This proposal was clearly controversial among the Cherokee as reflected in an article from the Sylva Herald dated September 9, 1937. The headline read "Council Vote Reflects Opposition to Soco Route." According to the article, a general election resulted in an EBCI Tribal Council consisting of eight opponents of the exchange plan and four proponents of the plan. The Sylva Herald reported on October 14, 1937 under the headline "Indians Will Not Vote on Parkway," that the new council had chosen to adjourn without voting on the Parkway plan. Thus the offer of the Ravensford tract was rejected by EBCI in 1937.
Secretary of the Interior Ickes was thus caught between his attempts to procure a suitable route for the Blue Ridge Parkway and his obligation to protect the interests of the Cherokee. He composed a letter to the EBCI in which he plainly stated that DOI would not coerce the Cherokee into providing the right-of-way: "If you do not want the road to be built where the National Park Service desires it to go, it will not be built." The Cherokee were advised that if they did not approve of the current proposals for the Parkway, either a new route avoiding the reservation would have to be found or else the road would have to terminate at Soco Gap.25
The State of North Carolina, working through EBCI Principal Chief Jarret Blythe and the Superintendent of the Cherokee Indian Agency, abandoned the original proposal to go down Soco Creek.26 The new plan called for a completely different route eastward from Soco Gap, along the existing ridge-top route of the parkway. Given the complex of cuts, fills and tunnels NPS had realized that with this route it was going to cost significantly more to build the parkway into GRSM. This offer required that the State of North Carolina build a new highway through Soco Gap that would leave EBCI tourist business intact and allow economic expansion. This offer did not include any exchange of parkland. EBCI rejected this proposal.27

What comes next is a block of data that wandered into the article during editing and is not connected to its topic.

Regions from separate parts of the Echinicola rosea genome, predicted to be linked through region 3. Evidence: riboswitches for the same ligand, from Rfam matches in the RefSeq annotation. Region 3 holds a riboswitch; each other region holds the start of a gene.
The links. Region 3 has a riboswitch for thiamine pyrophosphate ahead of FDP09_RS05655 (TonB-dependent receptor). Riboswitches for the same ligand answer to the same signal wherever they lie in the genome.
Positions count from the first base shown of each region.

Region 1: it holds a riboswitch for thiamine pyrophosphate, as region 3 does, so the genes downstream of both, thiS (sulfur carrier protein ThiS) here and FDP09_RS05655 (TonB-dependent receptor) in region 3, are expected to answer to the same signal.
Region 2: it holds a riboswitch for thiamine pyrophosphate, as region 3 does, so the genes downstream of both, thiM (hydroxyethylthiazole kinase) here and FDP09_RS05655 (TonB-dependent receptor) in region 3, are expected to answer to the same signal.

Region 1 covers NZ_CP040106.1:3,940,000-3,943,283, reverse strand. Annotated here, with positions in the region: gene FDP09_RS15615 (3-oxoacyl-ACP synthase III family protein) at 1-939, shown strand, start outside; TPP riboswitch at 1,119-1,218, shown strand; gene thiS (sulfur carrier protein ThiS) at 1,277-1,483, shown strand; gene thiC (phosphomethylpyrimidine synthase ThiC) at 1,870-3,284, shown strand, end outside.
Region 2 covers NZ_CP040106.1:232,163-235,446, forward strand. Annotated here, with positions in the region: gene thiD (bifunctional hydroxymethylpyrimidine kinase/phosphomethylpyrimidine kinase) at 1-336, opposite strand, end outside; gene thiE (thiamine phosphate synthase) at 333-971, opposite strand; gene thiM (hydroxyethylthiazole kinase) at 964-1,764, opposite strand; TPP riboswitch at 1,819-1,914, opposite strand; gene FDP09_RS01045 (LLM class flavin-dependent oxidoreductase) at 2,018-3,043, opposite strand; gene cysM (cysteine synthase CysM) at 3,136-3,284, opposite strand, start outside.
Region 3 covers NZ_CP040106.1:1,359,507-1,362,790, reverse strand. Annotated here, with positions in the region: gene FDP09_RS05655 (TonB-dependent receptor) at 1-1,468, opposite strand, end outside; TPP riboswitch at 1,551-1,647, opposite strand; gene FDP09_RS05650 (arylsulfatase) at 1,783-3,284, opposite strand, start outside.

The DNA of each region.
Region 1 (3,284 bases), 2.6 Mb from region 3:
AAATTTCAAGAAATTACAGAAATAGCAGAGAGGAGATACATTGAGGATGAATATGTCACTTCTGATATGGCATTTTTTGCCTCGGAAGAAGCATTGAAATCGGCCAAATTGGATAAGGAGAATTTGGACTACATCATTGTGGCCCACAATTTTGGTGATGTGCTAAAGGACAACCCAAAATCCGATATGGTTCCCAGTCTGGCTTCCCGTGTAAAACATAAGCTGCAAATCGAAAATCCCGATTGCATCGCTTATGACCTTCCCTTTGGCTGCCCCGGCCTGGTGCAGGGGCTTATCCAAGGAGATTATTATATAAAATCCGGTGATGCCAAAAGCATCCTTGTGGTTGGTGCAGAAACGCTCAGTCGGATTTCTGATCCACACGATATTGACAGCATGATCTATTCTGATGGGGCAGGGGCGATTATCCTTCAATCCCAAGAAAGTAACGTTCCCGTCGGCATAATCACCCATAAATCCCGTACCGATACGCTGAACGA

Finally, in 1940 Congress passed legislation that would provide NPS with a right-of-way across the Qualla Boundary along the existing route of the Parkway. That route takes the Parkway from Soco Gap along the ridgeline and finally connects with U.S. Highway 441 (Newfound Gap Road) within GRSM immediately adjacent to the Ravensford tract.28 In exchange the State of North Carolina agreed to build a highway from Soco Gap to Cherokee (now U.S. Highway 19), and the Cherokee received $40,000 or $30 an acre (whichever amount was greater) for the right-of-way and an option to acquire the Boundary Tree tract.29 EBCI did acquire the Boundary Tree tract in 1943.
Thus the boundaries of the Parkway and GRSM overlap along the southern most mile of the Parkway, with the Parkway passing immediately southeast of the Ravensford tract and running parallel to Big Cove Road. In other words, the Ravensford tract is completely surrounded by GRSM and bounded on the southeast side by the Parkway. The Ravenford tract is situated with both the Parkway and over one-half mile of GRSM land separating it from the Qualla Boundary to the southeast. Removing the tract from the park would create a private in holding almost completely surrounded by national park land.
For that reason the route of the Parkway became a significant factor in NPS removing the Ravensford tract from the negotiating table. With the original proposal, the Parkway would have come down the west side of the ridge along Soco Creek, following a path that did not overlap with GRSM. Writing in 1940, GRSM Superintendent J.R. Eakin discussed, in pertinent part, the original rationale for the land exchange in the 1937 offer and how the NPS position had to change with the alternative route of the Blue Ridge Parkway:
I initiated the exchange that was offered to the Indians in 1937. The idea was to get a better administrative boundary for the park and to secure a right-of-way for the Parkway down Soco Creek, where construction costs would have been very much less than the location selected. We offered the Indians a value of about four-to-one, predicated upon the Soco Creek location. The Indians did not accept, and we here considered the matter ended. At the time the exchange was offered the site of the Secondary Administration Building [at Oconaluftee] had not been selected…. We are going to have a very fine layout there and I did state to Mr. Zimmerman [Acting Commissioner of the Indian Service] that in my opinion it would be unwise to complicate the situation by letting the Indians have the Ravensford tract. This is still my opinion and is the opinion of our entire staff. We believe the Parkway location has changed the whole picture.